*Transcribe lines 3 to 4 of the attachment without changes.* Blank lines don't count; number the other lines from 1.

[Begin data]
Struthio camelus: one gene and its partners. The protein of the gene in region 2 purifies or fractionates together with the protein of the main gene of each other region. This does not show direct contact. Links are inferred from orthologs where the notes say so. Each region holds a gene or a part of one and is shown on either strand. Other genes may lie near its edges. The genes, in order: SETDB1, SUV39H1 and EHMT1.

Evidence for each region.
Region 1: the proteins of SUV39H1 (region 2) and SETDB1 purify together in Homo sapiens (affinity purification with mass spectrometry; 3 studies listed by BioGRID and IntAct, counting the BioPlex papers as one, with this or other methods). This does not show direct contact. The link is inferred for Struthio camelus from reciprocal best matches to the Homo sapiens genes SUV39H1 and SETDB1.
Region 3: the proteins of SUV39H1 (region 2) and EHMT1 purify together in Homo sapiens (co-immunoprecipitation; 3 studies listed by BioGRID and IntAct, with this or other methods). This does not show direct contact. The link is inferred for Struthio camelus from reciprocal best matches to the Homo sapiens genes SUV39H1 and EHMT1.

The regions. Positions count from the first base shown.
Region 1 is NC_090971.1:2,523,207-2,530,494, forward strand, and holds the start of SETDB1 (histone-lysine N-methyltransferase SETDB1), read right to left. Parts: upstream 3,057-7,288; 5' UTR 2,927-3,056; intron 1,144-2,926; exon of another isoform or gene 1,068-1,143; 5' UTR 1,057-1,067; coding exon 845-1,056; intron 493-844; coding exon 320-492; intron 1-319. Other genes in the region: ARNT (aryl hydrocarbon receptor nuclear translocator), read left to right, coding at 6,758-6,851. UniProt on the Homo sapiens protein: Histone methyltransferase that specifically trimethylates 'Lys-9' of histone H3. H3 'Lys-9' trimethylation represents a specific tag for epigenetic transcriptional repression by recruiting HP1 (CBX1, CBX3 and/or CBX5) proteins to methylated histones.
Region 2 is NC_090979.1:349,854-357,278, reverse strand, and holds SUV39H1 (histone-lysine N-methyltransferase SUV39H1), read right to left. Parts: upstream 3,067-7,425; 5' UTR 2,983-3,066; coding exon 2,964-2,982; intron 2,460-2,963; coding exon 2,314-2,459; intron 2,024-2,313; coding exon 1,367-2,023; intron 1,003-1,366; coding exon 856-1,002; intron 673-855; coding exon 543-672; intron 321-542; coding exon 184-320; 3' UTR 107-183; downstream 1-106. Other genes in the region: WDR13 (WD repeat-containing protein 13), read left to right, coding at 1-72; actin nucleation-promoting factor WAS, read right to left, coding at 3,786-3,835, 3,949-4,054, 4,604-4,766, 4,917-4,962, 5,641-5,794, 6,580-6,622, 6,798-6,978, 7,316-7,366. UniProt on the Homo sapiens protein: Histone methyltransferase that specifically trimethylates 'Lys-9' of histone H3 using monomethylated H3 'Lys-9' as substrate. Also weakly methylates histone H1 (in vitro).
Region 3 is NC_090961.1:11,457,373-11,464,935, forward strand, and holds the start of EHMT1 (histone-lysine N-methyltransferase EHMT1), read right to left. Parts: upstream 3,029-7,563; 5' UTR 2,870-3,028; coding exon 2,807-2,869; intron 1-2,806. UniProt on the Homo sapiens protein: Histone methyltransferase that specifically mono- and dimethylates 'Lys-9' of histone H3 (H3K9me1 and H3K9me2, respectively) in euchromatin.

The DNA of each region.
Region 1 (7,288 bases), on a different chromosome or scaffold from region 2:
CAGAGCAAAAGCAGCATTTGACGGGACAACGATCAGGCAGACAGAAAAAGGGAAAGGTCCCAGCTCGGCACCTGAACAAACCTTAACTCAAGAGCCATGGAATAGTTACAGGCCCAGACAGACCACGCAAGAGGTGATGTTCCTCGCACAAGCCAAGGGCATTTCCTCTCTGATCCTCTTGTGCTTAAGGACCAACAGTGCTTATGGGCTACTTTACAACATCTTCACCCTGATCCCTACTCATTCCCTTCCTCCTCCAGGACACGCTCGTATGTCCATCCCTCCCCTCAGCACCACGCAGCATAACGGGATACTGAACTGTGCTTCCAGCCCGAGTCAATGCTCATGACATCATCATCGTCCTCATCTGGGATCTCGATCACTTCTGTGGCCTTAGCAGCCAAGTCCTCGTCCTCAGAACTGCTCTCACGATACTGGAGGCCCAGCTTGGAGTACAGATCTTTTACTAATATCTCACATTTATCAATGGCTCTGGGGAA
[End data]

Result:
Region 1: the proteins of SUV39H1 (region 2) and SETDB1 purify together in Homo sapiens (affinity purification with mass spectrometry; 3 studies listed by BioGRID and IntAct, counting the BioPlex papers as one, with this or other methods). This does not show direct contact. The link is inferred for Struthio camelus from reciprocal best matches to the Homo sapiens genes SUV39H1 and SETDB1.
Region 3: the proteins of SUV39H1 (region 2) and EHMT1 purify together in Homo sapiens (co-immunoprecipitation; 3 studies listed by BioGRID and IntAct, with this or other methods). This does not show direct contact. The link is inferred for Struthio camelus from reciprocal best matches to the Homo sapiens genes SUV39H1 and EHMT1.